[Cake] Trouble with CAKE

Thibaut hacks at slashdirt.org
Sat Dec 14 09:04:53 EST 2019

Hi Toke,

> On 14 Dec 2019, at 13:59, Toke Høiland-Jørgensen <toke at redhat.com> wrote:
> Thibaut <hacks at slashdirt.org> writes:
>>> On 14 Dec 2019, at 13:09, Jonathan Morton <chromatix99 at gmail.com> wrote:
>>>> On 14 Dec, 2019, at 1:59 pm, Thibaut <hacks at slashdirt.org> wrote:
>>>> I’m wondering if this could be an “use of uninitialized data” type of bug.
>>> This is why I wouldn't keep working on an old kernel that's full of vendor patches.
>> Forgive me for trying to use cake on a supported stable distro.
>> All distros are full of vendor patches (OpenWRT is no exception). The
>> subset of linux machines that use vanilla is ‘below measurable
>> threshold’...
> The Linux kernel development moves at a fairly rapid pace, and sadly
> it's not practical to have fully supported backwards compatibility in a
> community effort such as CAKE.
> Now, this doesn't mean that we won't take patches to fix things for old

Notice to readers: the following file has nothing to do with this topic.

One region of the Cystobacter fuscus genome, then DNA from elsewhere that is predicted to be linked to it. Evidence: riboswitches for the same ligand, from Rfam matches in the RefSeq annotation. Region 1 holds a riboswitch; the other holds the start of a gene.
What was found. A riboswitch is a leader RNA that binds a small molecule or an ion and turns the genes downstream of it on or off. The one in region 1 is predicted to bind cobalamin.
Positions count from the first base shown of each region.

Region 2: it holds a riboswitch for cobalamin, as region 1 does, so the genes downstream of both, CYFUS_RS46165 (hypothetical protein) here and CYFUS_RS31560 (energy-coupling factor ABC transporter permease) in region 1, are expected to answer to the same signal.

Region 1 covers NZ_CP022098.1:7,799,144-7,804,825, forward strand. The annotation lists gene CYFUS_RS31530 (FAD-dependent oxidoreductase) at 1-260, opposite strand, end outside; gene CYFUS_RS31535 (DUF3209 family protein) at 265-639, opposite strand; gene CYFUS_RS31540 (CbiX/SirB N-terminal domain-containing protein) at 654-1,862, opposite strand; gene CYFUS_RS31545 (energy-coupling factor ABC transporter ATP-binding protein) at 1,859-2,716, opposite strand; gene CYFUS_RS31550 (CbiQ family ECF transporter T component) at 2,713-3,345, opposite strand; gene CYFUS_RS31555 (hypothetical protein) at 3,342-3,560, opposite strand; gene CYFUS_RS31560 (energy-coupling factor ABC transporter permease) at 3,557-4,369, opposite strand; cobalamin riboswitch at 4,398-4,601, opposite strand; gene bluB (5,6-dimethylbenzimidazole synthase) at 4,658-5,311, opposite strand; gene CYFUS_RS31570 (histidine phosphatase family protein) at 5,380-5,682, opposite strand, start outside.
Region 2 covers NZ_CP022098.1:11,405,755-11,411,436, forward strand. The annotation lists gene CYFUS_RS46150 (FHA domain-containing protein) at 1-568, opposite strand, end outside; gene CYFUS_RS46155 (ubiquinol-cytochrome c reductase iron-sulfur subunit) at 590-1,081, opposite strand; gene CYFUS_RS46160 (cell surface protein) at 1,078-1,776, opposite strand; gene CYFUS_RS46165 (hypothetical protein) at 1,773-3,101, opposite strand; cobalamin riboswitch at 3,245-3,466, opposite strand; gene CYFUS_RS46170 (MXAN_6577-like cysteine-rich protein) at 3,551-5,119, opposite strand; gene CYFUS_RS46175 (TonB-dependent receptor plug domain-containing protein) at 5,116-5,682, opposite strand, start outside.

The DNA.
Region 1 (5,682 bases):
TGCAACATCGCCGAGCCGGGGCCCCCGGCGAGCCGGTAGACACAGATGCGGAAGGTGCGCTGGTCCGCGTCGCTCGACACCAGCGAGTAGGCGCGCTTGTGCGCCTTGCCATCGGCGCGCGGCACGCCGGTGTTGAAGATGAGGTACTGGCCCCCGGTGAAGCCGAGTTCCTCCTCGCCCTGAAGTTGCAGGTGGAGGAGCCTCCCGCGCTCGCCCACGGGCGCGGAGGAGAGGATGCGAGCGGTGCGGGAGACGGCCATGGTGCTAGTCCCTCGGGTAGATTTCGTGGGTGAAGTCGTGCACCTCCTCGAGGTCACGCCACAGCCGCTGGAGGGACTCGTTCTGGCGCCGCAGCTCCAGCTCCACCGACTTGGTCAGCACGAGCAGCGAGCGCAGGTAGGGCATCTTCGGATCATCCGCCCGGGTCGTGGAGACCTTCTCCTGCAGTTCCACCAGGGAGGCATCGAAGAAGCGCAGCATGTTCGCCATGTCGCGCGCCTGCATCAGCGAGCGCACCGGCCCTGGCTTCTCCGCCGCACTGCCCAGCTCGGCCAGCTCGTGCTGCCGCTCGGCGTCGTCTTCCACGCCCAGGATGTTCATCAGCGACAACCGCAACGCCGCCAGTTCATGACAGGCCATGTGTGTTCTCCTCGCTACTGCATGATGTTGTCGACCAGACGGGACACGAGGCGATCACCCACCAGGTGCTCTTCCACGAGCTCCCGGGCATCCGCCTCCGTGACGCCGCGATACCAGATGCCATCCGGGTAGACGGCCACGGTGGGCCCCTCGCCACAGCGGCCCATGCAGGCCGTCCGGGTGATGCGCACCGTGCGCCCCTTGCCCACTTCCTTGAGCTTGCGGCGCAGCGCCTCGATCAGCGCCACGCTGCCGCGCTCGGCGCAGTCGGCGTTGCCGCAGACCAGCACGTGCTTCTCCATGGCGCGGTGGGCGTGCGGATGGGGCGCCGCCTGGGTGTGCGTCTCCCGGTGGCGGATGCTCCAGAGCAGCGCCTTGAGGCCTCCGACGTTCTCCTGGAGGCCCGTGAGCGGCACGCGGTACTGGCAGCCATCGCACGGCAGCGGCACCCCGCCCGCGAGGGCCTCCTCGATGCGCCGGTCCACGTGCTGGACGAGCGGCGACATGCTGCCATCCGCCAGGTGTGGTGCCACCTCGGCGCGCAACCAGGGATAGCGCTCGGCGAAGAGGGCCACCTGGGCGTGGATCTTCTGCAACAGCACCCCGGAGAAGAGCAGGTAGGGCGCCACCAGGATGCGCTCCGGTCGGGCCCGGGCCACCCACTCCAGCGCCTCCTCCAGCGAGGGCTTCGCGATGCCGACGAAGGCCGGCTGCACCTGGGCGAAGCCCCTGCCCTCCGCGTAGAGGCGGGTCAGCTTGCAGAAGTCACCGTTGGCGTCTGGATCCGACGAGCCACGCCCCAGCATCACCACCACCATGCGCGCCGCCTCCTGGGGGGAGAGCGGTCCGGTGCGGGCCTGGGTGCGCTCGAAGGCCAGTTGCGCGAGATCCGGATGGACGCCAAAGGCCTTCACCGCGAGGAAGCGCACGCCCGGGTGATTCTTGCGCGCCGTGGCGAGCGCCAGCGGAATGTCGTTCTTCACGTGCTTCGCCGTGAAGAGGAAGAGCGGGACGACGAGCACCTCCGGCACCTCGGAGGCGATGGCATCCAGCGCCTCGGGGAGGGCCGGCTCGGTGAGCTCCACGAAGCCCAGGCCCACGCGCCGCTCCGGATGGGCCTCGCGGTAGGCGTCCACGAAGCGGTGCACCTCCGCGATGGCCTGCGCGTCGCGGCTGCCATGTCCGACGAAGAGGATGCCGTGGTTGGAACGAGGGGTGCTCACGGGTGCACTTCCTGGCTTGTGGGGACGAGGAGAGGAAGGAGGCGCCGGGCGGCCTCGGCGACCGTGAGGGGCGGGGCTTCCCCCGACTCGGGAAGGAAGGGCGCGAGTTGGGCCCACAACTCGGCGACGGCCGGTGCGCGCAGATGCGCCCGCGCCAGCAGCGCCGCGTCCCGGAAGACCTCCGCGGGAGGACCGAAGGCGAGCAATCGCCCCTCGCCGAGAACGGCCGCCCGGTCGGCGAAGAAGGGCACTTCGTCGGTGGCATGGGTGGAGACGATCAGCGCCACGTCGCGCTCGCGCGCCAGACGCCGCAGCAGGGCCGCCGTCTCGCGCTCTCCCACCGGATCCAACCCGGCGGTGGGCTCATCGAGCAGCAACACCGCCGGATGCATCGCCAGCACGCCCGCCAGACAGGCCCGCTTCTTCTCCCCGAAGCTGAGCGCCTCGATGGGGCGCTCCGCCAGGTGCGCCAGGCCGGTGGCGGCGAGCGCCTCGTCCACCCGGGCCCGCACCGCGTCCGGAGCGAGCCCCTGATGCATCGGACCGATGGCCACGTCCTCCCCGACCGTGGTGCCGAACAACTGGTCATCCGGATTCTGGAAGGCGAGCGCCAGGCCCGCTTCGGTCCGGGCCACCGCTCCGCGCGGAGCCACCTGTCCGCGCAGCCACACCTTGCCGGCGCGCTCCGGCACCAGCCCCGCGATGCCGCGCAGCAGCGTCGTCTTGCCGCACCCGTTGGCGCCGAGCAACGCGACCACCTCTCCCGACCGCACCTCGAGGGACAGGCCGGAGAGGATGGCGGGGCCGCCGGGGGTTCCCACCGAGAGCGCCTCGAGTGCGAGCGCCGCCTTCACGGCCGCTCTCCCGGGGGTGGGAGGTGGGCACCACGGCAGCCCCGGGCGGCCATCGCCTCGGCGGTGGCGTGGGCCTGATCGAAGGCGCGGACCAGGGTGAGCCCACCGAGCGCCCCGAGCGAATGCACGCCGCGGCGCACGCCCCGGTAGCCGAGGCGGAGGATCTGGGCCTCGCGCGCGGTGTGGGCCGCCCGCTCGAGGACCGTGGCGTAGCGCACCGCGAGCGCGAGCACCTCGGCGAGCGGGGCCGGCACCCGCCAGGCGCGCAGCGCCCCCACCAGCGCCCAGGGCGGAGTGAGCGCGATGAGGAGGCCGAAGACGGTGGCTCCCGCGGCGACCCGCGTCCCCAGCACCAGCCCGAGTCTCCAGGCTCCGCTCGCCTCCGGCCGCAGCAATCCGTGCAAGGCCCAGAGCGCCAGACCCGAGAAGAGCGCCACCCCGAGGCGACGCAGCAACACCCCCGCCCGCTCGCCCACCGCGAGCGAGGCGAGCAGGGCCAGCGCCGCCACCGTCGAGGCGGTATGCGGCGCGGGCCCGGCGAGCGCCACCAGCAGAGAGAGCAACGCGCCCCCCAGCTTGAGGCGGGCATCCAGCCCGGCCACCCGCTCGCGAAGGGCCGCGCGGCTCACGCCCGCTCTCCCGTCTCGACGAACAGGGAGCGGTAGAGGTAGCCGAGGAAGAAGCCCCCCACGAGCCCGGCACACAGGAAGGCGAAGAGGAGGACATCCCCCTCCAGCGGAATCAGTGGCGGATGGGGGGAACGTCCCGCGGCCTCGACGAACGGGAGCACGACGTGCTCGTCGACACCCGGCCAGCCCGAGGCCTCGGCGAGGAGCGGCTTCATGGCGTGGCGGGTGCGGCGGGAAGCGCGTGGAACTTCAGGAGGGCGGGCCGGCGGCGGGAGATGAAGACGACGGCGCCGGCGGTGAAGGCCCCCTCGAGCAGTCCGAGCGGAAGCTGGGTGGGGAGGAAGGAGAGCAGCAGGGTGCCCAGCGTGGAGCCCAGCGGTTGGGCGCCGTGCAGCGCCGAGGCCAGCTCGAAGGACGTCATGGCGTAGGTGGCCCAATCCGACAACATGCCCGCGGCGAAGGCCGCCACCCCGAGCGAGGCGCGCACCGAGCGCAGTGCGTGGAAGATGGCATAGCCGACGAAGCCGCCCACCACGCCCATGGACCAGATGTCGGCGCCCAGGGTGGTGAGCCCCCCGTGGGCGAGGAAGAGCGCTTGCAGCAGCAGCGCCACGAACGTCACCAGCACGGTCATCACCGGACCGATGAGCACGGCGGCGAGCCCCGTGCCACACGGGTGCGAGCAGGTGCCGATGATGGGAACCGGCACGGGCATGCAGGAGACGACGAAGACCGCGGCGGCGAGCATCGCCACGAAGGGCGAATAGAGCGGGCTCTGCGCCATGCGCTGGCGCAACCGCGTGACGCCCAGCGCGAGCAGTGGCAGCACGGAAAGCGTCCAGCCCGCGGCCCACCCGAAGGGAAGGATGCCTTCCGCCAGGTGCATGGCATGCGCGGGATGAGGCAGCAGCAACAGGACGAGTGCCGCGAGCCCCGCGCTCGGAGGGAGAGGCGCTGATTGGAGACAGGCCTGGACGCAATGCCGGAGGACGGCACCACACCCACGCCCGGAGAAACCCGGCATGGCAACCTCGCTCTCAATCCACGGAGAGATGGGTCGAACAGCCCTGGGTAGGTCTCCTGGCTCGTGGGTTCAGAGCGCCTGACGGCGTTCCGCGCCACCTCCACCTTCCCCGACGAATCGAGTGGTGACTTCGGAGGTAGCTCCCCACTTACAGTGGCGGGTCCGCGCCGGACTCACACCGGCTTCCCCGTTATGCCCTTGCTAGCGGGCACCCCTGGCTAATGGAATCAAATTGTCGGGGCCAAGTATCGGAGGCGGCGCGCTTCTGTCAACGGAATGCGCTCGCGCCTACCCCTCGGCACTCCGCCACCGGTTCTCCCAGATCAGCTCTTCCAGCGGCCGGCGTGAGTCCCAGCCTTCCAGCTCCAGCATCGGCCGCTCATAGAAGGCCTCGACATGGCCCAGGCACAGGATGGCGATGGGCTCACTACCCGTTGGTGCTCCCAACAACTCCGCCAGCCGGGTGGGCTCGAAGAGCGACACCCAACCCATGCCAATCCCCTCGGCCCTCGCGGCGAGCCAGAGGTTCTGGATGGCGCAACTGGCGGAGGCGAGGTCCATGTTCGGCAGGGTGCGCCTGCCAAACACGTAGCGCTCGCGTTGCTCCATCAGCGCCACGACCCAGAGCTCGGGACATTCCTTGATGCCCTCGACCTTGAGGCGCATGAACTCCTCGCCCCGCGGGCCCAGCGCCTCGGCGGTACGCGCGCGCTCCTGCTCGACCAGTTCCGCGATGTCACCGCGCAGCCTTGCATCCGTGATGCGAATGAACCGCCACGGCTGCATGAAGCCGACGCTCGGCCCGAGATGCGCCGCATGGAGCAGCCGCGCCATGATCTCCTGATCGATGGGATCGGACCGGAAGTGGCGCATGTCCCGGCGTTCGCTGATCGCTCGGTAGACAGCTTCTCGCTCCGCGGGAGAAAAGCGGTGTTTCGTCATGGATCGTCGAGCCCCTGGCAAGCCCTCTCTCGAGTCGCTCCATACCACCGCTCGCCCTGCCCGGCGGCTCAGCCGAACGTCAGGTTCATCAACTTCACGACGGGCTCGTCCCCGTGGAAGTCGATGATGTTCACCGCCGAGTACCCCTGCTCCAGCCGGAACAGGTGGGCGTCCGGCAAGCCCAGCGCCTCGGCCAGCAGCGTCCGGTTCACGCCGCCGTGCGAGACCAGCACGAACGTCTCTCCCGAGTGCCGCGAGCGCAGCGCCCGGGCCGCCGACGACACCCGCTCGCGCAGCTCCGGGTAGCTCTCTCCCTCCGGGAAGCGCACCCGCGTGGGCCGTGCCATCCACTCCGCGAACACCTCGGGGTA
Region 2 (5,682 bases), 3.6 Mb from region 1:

> kernels; or even help with debugging on old versions, as you've already
> seen in this thread. But the reality is unfortunately that the bulk of
> this effort is going to have to be on the users running on those
> kernels. I.e., you in this case. Such is open source: everyone scratches
> their own itch and the end result is something that (mostly) works for
> everyone :)

I understand that, I’m familiar with the kernel development philosophy (I used to be a contributor in a previous life).

I’m also familiar with the fact that most kernel hackers tend to assume that the people who use their code and report bugs will know said code like the back of their hand and will be capable to spot where to look for the cause of the behavior they’re seing and provide a patch without further ado.

I hope you can see why this cannot be the case especially with something as delicate and complex as a traffic shaper :)

That’s why I’m happy to debug as much as possible and possibly try to cook a patch if needed, but without a bit of help/feedback (and thus interest) from the authors, this is a lost cause.

Meanwhile, I can add that not all traffic crawls to a grinding halt: speedtests and fluctuating traffic (such as, in the case of the buildbots, the upstreaming of the build stdio) appear to be mostly unaffected (I see sustained traffic at line speed every now and then, especially during very verbose build output).

But for some reason, when the rsync of the build results begins, cake appears adamant (at least when it exposes the offending behavior) that it must be killed with extreme prejudice ;P

Would that ring any bell?


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